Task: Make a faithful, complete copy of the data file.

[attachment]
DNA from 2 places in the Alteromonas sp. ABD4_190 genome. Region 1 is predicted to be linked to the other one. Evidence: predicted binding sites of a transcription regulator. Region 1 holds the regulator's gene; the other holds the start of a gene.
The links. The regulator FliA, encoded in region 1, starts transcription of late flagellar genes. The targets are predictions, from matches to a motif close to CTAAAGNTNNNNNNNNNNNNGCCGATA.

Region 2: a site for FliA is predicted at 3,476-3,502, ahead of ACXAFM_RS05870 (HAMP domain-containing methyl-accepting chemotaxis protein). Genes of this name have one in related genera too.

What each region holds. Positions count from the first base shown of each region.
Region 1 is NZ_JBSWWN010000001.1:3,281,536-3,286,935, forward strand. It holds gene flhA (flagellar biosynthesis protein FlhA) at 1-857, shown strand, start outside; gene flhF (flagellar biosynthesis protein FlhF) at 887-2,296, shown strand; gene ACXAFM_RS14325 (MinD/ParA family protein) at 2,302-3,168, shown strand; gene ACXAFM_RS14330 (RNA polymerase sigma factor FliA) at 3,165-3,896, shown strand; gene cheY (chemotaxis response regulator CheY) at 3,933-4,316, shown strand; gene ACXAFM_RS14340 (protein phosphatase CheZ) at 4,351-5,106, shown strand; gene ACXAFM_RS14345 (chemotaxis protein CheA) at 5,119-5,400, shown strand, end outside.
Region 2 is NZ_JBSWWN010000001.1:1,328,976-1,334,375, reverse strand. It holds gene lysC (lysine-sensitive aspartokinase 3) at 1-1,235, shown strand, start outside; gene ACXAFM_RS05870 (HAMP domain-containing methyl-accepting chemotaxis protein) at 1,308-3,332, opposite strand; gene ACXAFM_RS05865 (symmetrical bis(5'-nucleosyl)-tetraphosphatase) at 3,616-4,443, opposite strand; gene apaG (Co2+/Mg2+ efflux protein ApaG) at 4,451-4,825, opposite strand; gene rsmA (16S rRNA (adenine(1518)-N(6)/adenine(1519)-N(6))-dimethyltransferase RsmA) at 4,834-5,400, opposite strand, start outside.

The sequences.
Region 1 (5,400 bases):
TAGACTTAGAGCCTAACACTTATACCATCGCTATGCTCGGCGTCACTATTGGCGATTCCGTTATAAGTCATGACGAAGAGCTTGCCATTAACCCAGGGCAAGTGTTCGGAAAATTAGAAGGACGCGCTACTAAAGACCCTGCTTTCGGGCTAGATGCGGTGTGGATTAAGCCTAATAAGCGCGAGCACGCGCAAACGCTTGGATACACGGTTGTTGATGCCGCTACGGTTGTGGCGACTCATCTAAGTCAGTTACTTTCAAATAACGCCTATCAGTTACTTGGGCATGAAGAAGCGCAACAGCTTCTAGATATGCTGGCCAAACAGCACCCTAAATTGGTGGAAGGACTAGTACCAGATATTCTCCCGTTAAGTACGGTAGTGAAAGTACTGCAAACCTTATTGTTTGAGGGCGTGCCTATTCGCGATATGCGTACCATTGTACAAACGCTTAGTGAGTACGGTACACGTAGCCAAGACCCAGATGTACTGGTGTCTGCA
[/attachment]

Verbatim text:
DNA from 2 places in the Alteromonas sp. ABD4_190 genome. Region 1 is predicted to be linked to the other one. Evidence: predicted binding sites of a transcription regulator. Region 1 holds the regulator's gene; the other holds the start of a gene.
The links. The regulator FliA, encoded in region 1, starts transcription of late flagellar genes. The targets are predictions, from matches to a motif close to CTAAAGNTNNNNNNNNNNNNGCCGATA.

Region 2: a site for FliA is predicted at 3,476-3,502, ahead of ACXAFM_RS05870 (HAMP domain-containing methyl-accepting chemotaxis protein). Genes of this name have one in related genera too.

What each region holds. Positions count from the first base shown of each region.
Region 1 is NZ_JBSWWN010000001.1:3,281,536-3,286,935, forward strand. It holds gene flhA (flagellar biosynthesis protein FlhA) at 1-857, shown strand, start outside; gene flhF (flagellar biosynthesis protein FlhF) at 887-2,296, shown strand; gene ACXAFM_RS14325 (MinD/ParA family protein) at 2,302-3,168, shown strand; gene ACXAFM_RS14330 (RNA polymerase sigma factor FliA) at 3,165-3,896, shown strand; gene cheY (chemotaxis response regulator CheY) at 3,933-4,316, shown strand; gene ACXAFM_RS14340 (protein phosphatase CheZ) at 4,351-5,106, shown strand; gene ACXAFM_RS14345 (chemotaxis protein CheA) at 5,119-5,400, shown strand, end outside.
Region 2 is NZ_JBSWWN010000001.1:1,328,976-1,334,375, reverse strand. It holds gene lysC (lysine-sensitive aspartokinase 3) at 1-1,235, shown strand, start outside; gene ACXAFM_RS05870 (HAMP domain-containing methyl-accepting chemotaxis protein) at 1,308-3,332, opposite strand; gene ACXAFM_RS05865 (symmetrical bis(5'-nucleosyl)-tetraphosphatase) at 3,616-4,443, opposite strand; gene apaG (Co2+/Mg2+ efflux protein ApaG) at 4,451-4,825, opposite strand; gene rsmA (16S rRNA (adenine(1518)-N(6)/adenine(1519)-N(6))-dimethyltransferase RsmA) at 4,834-5,400, opposite strand, start outside.

The sequences.
Region 1 (5,400 bases):
TAGACTTAGAGCCTAACACTTATACCATCGCTATGCTCGGCGTCACTATTGGCGATTCCGTTATAAGTCATGACGAAGAGCTTGCCATTAACCCAGGGCAAGTGTTCGGAAAATTAGAAGGACGCGCTACTAAAGACCCTGCTTTCGGGCTAGATGCGGTGTGGATTAAGCCTAATAAGCGCGAGCACGCGCAAACGCTTGGATACACGGTTGTTGATGCCGCTACGGTTGTGGCGACTCATCTAAGTCAGTTACTTTCAAATAACGCCTATCAGTTACTTGGGCATGAAGAAGCGCAACAGCTTCTAGATATGCTGGCCAAACAGCACCCTAAATTGGTGGAAGGACTAGTACCAGATATTCTCCCGTTAAGTACGGTAGTGAAAGTACTGCAAACCTTATTGTTTGAGGGCGTGCCTATTCGCGATATGCGTACCATTGTACAAACGCTTAGTGAGTACGGTACACGTAGCCAAGACCCAGATGTACTGGTGTCTGCA